Merriam-Webster defines intelligence as the act of understanding, or the ability to apply knowledge to manipulate one’s environment or think abstractly as measured by objective criteria.1 Applying that definition to IT assets simply means being able to understand all the aspects of an enterprise’s set of assets in real time to empower decisions.
Asset intelligence is not asset management, nor is it a configuration management database or CMDB.
Asset intelligence is a concept in which organizations have access to a rich set of details regarding the assets that are deployed in the environment.
Having intelligence of the assets enables an organization to be able to answer a myriad of questions:
- How many Windows® 95 systems are there?
- How many systems have Adobe® Professional? How many of those instances are actually used?
- What ports are currently open in our network? How many of them have connections established?
- What versions of our security tools are running?
- Are my devices securely configured? Are they compliant with our established policies?
Asset intelligence provides organizations with the information needed to support many IT Infrastructure Library, or ITIL® disciplines, such as service asset and configuration management, information security management or financial management, as well as ancillary process areas such as asset lifecycle management or software license compliance.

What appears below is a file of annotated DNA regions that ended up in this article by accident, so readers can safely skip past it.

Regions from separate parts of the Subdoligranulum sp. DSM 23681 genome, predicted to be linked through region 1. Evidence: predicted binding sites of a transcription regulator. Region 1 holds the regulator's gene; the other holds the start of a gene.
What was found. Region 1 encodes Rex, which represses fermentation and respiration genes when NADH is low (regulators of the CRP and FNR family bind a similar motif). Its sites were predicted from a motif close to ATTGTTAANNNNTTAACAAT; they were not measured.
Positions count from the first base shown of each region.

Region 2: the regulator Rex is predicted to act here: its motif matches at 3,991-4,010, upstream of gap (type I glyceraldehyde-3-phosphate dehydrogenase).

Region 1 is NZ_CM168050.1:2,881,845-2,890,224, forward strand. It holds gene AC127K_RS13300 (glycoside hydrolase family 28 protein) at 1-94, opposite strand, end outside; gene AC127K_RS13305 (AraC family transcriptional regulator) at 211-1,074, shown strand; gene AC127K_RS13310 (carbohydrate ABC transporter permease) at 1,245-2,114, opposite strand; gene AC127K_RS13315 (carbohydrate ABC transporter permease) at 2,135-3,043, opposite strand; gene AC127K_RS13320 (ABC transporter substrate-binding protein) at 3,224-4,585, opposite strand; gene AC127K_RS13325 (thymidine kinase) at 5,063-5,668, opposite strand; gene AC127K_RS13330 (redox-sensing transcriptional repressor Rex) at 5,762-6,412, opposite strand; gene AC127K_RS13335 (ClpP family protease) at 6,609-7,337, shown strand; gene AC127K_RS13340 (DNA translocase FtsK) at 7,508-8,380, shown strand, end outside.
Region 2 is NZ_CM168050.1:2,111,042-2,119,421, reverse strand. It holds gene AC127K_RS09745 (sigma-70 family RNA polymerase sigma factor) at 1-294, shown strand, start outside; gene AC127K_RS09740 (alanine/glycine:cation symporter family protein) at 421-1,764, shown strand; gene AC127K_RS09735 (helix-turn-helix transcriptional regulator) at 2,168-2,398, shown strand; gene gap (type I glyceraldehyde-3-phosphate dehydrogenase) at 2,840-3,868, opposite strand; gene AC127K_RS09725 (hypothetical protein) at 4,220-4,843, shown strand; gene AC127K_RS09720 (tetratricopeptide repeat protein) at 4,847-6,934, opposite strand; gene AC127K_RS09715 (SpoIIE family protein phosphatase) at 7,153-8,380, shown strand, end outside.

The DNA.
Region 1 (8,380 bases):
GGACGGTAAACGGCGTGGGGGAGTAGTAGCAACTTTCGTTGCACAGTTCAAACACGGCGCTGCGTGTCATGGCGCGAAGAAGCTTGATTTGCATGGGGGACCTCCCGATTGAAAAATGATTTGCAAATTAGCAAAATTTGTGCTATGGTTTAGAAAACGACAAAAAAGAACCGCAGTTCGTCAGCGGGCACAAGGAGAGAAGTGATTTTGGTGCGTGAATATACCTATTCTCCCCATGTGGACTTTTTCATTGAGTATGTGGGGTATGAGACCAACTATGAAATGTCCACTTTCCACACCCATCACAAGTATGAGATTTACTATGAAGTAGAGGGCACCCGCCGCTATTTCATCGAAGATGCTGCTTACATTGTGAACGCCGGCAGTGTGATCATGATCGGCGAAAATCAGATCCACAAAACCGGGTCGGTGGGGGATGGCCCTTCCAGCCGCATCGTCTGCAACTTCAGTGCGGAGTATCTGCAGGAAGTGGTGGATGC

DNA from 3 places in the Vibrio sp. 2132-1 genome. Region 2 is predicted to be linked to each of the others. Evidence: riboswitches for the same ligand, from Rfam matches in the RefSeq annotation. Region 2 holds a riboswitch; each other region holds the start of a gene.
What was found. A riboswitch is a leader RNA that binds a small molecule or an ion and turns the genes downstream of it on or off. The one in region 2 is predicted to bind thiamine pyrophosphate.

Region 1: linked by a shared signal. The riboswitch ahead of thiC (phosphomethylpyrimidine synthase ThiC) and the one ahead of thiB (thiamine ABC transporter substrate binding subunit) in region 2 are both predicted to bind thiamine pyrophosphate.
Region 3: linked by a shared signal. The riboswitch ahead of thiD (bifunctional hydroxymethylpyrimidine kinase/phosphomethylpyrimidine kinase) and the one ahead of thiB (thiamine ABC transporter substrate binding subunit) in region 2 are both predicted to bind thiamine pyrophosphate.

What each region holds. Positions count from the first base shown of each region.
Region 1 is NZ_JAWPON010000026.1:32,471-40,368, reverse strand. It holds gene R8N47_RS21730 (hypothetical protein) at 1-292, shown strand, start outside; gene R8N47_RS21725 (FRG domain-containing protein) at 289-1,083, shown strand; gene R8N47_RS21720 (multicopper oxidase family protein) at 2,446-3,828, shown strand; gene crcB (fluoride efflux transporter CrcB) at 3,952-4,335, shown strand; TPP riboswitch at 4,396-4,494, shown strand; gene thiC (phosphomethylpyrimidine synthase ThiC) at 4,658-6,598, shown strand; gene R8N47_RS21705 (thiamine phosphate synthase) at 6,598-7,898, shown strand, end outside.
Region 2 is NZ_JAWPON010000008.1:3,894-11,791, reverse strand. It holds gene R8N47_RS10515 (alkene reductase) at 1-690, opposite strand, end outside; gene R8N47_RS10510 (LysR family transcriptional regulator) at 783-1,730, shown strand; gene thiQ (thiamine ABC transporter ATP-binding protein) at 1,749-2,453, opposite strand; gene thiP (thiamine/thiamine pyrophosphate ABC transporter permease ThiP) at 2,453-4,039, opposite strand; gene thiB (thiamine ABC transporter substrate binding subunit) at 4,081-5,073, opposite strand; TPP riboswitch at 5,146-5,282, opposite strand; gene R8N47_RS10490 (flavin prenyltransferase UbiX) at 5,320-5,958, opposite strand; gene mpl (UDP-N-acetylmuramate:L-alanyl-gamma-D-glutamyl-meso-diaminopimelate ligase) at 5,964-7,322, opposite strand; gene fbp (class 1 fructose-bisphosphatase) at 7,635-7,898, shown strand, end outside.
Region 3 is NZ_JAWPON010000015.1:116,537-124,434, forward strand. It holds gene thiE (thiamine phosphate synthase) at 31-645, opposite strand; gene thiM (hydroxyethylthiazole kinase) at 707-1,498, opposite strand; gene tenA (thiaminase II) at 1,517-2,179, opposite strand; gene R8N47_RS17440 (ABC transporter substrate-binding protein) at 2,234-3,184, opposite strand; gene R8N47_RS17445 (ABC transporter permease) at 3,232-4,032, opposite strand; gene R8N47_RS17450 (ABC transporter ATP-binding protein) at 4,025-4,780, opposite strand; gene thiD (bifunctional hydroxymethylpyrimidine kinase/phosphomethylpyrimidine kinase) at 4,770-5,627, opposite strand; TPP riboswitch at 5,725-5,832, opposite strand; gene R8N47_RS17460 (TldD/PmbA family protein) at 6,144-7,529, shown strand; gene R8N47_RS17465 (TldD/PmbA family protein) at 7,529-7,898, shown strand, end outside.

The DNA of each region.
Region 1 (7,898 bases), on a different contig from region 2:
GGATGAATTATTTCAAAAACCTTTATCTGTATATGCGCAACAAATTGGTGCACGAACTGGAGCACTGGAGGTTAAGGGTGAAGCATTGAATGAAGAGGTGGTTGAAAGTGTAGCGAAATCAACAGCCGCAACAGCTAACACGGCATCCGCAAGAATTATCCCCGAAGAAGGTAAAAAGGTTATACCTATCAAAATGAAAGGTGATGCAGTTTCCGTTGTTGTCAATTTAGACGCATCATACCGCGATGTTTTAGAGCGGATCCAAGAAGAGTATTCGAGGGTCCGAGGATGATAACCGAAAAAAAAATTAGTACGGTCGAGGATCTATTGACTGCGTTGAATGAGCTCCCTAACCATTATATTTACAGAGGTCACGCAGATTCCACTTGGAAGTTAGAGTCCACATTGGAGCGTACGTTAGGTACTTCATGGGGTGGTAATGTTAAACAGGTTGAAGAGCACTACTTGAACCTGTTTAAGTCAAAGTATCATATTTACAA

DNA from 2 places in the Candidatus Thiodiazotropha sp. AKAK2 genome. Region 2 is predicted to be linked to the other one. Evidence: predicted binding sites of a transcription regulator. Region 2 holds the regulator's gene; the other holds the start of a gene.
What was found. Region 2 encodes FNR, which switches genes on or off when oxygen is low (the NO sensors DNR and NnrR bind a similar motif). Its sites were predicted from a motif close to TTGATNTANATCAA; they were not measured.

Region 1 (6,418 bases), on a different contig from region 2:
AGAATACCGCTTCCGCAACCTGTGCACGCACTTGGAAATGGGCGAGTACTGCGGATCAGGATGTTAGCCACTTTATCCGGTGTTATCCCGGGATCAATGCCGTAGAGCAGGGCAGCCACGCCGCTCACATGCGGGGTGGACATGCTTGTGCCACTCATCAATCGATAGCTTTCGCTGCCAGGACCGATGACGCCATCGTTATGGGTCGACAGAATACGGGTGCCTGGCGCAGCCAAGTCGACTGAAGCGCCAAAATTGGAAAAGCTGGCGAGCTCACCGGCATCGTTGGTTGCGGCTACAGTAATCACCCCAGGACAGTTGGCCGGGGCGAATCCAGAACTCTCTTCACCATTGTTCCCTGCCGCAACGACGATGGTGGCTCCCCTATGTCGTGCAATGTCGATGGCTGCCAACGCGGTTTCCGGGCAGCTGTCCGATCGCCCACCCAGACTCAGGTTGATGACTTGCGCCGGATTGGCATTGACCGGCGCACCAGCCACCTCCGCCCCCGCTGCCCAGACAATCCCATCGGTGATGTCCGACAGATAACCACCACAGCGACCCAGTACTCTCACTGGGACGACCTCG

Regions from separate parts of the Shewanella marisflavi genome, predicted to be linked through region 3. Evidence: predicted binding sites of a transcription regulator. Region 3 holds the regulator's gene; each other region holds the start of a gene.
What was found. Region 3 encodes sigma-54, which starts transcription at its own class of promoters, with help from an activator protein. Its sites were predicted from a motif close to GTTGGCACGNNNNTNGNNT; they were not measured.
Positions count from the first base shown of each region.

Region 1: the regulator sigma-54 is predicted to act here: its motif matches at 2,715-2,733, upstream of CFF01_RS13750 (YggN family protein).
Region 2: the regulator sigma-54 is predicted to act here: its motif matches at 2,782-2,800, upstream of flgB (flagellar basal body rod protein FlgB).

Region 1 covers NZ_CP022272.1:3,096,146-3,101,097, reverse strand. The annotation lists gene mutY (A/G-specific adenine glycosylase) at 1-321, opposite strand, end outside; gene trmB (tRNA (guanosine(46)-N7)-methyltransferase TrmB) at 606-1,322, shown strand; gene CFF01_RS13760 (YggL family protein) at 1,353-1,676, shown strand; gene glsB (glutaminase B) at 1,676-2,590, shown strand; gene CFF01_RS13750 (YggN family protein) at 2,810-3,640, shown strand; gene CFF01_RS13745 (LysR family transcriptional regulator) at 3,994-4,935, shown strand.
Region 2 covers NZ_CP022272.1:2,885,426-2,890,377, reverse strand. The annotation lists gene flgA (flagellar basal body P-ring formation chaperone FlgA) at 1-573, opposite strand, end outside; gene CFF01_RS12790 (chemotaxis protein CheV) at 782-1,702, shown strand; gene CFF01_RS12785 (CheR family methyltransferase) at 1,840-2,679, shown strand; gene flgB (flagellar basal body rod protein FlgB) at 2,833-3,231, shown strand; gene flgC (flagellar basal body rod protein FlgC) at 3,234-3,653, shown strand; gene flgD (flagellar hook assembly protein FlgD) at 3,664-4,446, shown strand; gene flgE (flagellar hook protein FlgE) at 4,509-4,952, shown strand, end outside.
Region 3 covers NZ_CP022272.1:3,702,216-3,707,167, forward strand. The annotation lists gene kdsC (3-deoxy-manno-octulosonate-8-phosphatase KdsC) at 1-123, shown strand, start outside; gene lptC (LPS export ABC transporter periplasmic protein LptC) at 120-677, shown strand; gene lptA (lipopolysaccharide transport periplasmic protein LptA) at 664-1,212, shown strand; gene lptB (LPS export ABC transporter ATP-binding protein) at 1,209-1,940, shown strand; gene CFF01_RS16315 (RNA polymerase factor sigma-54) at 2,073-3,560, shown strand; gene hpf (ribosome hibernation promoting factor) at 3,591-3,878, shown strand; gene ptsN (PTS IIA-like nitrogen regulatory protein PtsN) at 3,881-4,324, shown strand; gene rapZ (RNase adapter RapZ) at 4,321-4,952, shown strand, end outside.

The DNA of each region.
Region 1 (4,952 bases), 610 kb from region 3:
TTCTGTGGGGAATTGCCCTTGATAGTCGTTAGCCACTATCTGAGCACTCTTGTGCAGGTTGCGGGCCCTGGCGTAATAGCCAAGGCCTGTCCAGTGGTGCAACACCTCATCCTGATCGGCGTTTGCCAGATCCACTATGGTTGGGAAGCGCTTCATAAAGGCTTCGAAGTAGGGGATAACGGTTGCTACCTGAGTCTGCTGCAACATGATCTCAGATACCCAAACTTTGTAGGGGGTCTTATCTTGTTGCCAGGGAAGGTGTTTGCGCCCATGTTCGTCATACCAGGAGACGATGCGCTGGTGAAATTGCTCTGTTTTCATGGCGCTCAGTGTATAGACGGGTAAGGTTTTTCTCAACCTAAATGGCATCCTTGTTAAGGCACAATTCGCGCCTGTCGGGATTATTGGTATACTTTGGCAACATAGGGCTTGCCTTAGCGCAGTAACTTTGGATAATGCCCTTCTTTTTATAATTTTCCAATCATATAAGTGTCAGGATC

Making decisions without trusted information is very risky, from a security perspective as well as from a financial one. Imagine you have four different versions of an agent for the antivirus solution running in your environment. You’re not aware of that though, because unfortunately there was no notification from the antivirus management server that your upgrade attempts failed. So, you think you’re protected, but without the INTELLIGENCE of what’s really deployed, you don’t realize you’re not. And without talking directly to the endpoints in an agentless fashion, you are unable to mitigate that risk.
Now consider the Adobe example from above or any software that has a full version versus a “reader” version (one that is typically free or offered at a much lower cost). Wouldn’t it be valuable to understand how many systems had the full-blown, more costly version and, better yet, which instances of those full versions that were actually being used? And for how long was each used? Knowing that information can help save quite a bit of money depending on the number of licenses to be recouped.
An agentless approach to a full-enterprise discovery of assets on the network becomes the foundation for asset intelligence. Forescout provides that foundation of visibility.